Some notes on software development... RSS 2.0
# Tuesday, 09 October 2012

The default MSBUILD xml produced by Visual Studio 2010 is missing <Private>True</Private> for the reference.

To fix this simply set the reference Copy Local to False, save the file, then set Copy Local to true.

The correct MSBUILD xml is now produced in the project file.

 

Links:
Stack Overflow - reference dll not copying to bin with deployment project causing error

Tuesday, 09 October 2012 13:48:46 (GMT Standard Time, UTC+00:00)  #    -
Visual Studio
# Wednesday, 06 June 2012

This post is an extension to How to Bind to Enums on JSON Objects in ASP.NET MVC 3 from www.codetunnel.com so please see that excellent post for more details.
This class basically extends the MVC default model binder to include Enum property support. This allows models with enum properties to be correctly set (bound) when JSON is sent to the controllers action method.

The class is nearly identical to codetunnel’s version, I just included the Enum.Parse statement so that it also supports enum name values being passed in.

 

So the class looks like this:

    public class DefaultModelBinderEx : DefaultModelBinder
    {
        /// <summary>
        /// Fix for the default model binder's failure to decode enum types when binding to JSON.
        /// </summary>
        protected override object GetPropertyValue(
            ControllerContext controllerContext,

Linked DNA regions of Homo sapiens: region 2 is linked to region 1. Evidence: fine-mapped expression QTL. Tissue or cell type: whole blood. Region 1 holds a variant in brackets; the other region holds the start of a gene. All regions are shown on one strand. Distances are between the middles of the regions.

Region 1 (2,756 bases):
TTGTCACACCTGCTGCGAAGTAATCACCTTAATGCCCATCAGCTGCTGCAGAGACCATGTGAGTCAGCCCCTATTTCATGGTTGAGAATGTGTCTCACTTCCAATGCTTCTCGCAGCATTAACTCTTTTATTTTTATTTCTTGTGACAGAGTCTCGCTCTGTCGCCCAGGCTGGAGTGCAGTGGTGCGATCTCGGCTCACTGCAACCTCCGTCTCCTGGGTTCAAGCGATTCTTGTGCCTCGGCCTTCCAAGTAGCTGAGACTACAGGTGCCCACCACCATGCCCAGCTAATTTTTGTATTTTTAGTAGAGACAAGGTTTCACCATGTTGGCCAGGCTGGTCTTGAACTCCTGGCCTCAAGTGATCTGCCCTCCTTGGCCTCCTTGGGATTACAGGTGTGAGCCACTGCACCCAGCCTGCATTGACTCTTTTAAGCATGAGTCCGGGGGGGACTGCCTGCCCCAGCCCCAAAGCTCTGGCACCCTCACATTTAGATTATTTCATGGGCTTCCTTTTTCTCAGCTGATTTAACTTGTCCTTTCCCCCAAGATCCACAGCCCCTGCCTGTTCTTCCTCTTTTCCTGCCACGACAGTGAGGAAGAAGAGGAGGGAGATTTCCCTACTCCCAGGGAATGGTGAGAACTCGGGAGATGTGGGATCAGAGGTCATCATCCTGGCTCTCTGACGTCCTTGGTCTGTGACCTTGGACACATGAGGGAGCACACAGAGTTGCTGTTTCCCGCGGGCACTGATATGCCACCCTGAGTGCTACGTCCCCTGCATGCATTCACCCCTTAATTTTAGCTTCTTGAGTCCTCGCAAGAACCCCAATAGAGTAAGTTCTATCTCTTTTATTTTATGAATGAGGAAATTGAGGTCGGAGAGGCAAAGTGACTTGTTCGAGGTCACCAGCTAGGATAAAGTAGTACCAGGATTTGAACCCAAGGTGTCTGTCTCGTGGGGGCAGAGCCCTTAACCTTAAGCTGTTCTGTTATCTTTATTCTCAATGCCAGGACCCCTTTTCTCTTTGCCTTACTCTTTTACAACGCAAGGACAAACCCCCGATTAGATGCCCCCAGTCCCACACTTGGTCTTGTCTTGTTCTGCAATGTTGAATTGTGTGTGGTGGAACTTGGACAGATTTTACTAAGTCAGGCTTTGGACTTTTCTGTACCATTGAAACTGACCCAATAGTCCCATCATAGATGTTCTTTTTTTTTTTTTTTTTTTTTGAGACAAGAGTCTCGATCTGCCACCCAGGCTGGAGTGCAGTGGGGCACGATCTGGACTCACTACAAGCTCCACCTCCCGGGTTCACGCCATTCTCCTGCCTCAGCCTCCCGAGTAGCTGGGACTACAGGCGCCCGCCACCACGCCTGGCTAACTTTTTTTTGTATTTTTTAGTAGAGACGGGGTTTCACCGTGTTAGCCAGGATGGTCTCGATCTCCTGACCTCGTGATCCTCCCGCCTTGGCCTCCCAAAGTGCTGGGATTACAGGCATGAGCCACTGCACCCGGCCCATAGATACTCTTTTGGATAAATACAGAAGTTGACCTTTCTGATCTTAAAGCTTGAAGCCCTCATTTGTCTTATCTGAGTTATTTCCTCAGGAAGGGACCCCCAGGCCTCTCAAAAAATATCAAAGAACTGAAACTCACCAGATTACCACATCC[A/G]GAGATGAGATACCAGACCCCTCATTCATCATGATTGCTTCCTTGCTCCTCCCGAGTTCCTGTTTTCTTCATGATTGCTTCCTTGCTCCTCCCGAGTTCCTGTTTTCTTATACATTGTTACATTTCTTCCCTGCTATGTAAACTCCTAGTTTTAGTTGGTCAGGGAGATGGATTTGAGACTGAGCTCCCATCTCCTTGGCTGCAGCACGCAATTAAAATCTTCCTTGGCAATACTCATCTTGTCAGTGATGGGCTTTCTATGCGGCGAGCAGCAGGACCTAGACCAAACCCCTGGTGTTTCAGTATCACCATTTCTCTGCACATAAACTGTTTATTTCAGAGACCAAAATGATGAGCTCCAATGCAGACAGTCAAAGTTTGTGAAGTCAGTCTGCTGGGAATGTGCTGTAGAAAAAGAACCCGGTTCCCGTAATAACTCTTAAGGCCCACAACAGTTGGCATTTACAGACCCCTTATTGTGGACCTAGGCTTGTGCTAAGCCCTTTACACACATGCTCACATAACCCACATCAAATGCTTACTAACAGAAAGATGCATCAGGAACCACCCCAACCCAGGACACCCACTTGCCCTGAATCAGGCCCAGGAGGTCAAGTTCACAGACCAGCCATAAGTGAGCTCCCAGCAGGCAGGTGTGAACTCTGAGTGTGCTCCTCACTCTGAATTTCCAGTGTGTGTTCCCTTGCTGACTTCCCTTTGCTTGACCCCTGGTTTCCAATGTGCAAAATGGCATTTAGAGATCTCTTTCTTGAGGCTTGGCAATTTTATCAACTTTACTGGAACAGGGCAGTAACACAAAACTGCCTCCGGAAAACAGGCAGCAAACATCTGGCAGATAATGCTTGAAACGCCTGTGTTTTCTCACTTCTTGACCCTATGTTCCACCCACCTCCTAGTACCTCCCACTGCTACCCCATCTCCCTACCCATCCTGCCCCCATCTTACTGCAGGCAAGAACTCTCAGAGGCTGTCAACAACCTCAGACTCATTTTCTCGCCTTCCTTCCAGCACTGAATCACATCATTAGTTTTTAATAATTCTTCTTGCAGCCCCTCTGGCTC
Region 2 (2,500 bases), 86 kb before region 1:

ModelBindingContext bindingContext,
            PropertyDescriptor propertyDescriptor,
            IModelBinder propertyBinder)
        {
            var propertyType = propertyDescriptor.PropertyType;

            if (propertyType.IsEnum)
            {
                var providerValue = bindingContext.ValueProvider.GetValue(bindingContext.ModelName);

                if (providerValue != null)
                {
                    var value = providerValue.RawValue;

                    if (value != null)
                    {
                        var valueType = value.GetType();

                        if (valueType == typeof(string[]))
                        {
                            valueType = typeof(string);
                            value = ((string[])value)[0];
                        }

                        if (!valueType.IsEnum)
                        {
                            return Enum.Parse(propertyType, value.ToString());
                        }
                    }
                }
            }

            return base.GetPropertyValue(controllerContext, bindingContext, propertyDescriptor, propertyBinder);
        }
    }

..and then you just need to update the Application_Start method in the Global.asax file with this line:

ModelBinders.Binders.DefaultBinder = new U413ModelBinder();

Now your default binding will support models with Enum properties.

Wednesday, 06 June 2012 13:20:35 (GMT Standard Time, UTC+00:00)  #    -
ASP.NET MVC
# Thursday, 31 May 2012